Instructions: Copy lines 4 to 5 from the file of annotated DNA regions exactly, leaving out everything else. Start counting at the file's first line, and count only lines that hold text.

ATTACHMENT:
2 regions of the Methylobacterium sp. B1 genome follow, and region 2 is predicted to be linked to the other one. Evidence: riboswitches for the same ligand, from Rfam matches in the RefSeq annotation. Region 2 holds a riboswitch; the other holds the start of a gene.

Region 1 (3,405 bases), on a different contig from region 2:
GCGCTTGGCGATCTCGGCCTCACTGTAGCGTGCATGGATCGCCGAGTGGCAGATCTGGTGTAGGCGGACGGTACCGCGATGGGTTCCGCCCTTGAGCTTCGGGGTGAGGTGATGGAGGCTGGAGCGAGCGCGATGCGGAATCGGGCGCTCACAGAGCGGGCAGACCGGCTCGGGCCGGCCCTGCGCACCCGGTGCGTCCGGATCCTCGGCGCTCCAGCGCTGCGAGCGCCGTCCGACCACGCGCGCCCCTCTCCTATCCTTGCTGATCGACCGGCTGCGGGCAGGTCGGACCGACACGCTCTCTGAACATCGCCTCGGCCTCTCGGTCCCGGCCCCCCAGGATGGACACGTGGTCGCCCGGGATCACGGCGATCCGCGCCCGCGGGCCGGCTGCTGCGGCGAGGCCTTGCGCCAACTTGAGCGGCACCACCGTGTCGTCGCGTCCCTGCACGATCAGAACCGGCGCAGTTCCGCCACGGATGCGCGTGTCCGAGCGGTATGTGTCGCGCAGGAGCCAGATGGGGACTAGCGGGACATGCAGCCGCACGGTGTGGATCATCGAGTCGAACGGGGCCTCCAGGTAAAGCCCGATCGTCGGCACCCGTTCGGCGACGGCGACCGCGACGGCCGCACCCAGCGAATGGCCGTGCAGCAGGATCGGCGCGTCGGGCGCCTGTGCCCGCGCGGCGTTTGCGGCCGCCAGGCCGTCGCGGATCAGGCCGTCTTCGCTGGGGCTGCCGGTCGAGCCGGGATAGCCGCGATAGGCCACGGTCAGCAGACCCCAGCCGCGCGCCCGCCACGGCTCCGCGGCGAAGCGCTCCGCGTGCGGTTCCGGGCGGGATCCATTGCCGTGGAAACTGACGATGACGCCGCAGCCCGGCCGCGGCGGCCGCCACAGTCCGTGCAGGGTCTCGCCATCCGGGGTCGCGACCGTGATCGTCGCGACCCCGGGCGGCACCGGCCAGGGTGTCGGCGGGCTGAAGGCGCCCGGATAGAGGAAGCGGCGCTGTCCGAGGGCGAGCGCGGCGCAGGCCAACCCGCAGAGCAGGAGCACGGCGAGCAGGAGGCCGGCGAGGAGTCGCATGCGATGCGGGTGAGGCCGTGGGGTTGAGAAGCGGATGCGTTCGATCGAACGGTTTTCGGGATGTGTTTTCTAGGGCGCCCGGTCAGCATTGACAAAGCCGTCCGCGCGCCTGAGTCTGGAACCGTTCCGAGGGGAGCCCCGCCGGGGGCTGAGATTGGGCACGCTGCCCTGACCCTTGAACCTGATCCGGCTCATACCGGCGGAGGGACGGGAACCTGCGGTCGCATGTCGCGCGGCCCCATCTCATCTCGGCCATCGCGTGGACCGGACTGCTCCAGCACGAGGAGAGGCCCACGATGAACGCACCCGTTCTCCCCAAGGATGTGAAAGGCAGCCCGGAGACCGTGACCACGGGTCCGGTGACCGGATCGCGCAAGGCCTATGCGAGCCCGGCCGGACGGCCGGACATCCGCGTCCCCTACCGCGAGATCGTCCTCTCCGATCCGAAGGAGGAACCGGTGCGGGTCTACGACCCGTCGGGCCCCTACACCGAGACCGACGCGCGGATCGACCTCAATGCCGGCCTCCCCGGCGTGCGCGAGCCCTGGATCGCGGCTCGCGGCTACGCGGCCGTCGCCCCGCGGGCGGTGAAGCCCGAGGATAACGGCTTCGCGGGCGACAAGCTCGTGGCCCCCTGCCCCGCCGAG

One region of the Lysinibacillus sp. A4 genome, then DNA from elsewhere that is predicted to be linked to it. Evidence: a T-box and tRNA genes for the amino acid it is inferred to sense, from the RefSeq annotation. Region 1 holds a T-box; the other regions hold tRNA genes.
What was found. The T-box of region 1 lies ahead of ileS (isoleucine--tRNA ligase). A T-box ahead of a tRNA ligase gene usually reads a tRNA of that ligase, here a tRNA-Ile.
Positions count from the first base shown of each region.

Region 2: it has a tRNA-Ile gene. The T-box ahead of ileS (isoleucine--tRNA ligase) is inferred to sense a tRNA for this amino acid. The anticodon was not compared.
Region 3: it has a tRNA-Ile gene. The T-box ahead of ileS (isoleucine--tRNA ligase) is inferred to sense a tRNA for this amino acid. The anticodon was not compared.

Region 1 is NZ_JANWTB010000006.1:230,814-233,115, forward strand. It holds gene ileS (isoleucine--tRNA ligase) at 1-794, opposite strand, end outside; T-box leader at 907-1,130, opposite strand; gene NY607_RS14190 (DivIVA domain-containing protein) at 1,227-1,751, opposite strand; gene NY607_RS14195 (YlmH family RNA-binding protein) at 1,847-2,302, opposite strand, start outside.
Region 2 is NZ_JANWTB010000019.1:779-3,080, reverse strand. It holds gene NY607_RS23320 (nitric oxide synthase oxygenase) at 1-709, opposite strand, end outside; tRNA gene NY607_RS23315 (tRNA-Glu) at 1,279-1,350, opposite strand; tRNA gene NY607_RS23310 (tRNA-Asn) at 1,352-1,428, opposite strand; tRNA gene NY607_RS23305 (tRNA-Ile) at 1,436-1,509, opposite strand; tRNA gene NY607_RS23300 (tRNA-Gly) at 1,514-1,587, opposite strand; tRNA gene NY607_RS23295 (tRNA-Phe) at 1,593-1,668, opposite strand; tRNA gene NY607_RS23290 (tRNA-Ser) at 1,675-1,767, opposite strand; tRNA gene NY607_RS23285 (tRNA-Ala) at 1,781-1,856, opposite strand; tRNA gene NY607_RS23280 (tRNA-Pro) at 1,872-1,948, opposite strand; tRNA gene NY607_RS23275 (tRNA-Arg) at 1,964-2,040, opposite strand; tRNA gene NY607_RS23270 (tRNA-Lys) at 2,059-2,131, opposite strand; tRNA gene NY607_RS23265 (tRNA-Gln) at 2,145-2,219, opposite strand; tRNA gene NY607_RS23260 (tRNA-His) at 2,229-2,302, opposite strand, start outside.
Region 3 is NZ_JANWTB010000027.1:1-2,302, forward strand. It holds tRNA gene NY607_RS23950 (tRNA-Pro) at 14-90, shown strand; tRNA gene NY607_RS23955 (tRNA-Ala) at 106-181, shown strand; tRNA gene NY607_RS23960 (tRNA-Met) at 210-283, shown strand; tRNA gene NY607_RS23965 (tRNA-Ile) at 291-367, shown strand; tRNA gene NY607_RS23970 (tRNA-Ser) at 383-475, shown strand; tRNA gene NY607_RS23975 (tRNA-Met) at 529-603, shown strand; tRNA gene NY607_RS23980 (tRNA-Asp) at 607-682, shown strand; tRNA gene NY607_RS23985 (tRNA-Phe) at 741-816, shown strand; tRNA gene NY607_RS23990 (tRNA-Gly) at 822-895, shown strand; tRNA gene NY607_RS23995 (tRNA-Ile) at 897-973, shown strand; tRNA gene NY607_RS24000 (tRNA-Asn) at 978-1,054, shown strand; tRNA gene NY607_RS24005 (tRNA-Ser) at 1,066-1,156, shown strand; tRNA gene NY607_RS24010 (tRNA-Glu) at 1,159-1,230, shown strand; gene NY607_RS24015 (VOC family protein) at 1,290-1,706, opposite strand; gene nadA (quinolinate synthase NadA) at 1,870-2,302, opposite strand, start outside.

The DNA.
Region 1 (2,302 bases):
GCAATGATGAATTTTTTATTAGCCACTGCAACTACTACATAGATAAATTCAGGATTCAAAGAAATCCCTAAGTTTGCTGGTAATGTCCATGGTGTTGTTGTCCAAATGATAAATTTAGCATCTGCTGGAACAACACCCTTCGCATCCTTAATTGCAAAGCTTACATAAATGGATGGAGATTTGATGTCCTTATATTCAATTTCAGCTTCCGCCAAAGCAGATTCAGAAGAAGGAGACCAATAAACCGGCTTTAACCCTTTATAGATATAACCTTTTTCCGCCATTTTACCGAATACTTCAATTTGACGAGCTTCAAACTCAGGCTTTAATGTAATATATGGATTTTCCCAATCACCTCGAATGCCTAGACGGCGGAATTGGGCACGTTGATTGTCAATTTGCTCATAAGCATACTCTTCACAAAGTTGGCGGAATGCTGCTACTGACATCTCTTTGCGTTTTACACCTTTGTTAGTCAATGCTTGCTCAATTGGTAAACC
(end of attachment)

One region of the Lysinibacillus sp. A4 genome, then DNA from elsewhere that is predicted to be linked to it. Evidence: a T-box and tRNA genes for the amino acid it is inferred to sense, from the RefSeq annotation. Region 1 holds a T-box; the other regions hold tRNA genes.
What was found. The T-box of region 1 lies ahead of ileS (isoleucine--tRNA ligase). A T-box ahead of a tRNA ligase gene usually reads a tRNA of that ligase, here a tRNA-Ile.